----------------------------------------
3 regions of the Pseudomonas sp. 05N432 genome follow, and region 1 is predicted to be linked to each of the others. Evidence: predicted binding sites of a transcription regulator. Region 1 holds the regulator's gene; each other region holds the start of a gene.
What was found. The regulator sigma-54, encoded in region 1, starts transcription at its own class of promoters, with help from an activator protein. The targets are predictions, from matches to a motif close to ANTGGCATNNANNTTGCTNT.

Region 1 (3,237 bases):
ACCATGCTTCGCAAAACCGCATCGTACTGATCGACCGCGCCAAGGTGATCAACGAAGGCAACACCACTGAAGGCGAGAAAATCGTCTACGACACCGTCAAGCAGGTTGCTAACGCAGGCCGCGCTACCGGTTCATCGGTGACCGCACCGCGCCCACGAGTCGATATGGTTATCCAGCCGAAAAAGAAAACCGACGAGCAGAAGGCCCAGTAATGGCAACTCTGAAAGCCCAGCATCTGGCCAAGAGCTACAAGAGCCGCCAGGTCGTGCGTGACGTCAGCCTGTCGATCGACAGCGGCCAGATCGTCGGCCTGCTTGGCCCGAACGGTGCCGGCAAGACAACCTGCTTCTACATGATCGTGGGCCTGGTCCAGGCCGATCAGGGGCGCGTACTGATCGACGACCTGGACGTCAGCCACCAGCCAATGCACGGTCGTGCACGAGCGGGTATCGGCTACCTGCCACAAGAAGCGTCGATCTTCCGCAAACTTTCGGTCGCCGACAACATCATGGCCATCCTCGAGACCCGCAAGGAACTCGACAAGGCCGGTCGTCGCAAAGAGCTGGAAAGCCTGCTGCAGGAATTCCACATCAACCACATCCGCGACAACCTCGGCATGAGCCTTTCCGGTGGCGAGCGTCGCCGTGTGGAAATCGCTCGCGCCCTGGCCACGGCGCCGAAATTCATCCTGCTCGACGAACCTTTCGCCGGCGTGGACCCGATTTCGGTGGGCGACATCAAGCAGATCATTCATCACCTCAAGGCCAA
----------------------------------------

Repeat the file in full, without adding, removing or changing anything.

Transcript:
3 regions of the Pseudomonas sp. 05N432 genome follow, and region 1 is predicted to be linked to each of the others. Evidence: predicted binding sites of a transcription regulator. Region 1 holds the regulator's gene; each other region holds the start of a gene.
What was found. The regulator sigma-54, encoded in region 1, starts transcription at its own class of promoters, with help from an activator protein. The targets are predictions, from matches to a motif close to ANTGGCATNNANNTTGCTNT.

Region 1 (3,237 bases):
ACCATGCTTCGCAAAACCGCATCGTACTGATCGACCGCGCCAAGGTGATCAACGAAGGCAACACCACTGAAGGCGAGAAAATCGTCTACGACACCGTCAAGCAGGTTGCTAACGCAGGCCGCGCTACCGGTTCATCGGTGACCGCACCGCGCCCACGAGTCGATATGGTTATCCAGCCGAAAAAGAAAACCGACGAGCAGAAGGCCCAGTAATGGCAACTCTGAAAGCCCAGCATCTGGCCAAGAGCTACAAGAGCCGCCAGGTCGTGCGTGACGTCAGCCTGTCGATCGACAGCGGCCAGATCGTCGGCCTGCTTGGCCCGAACGGTGCCGGCAAGACAACCTGCTTCTACATGATCGTGGGCCTGGTCCAGGCCGATCAGGGGCGCGTACTGATCGACGACCTGGACGTCAGCCACCAGCCAATGCACGGTCGTGCACGAGCGGGTATCGGCTACCTGCCACAAGAAGCGTCGATCTTCCGCAAACTTTCGGTCGCCGACAACATCATGGCCATCCTCGAGACCCGCAAGGAACTCGACAAGGCCGGTCGTCGCAAAGAGCTGGAAAGCCTGCTGCAGGAATTCCACATCAACCACATCCGCGACAACCTCGGCATGAGCCTTTCCGGTGGCGAGCGTCGCCGTGTGGAAATCGCTCGCGCCCTGGCCACGGCGCCGAAATTCATCCTGCTCGACGAACCTTTCGCCGGCGTGGACCCGATTTCGGTGGGCGACATCAAGCAGATCATTCATCACCTCAAGGCCAA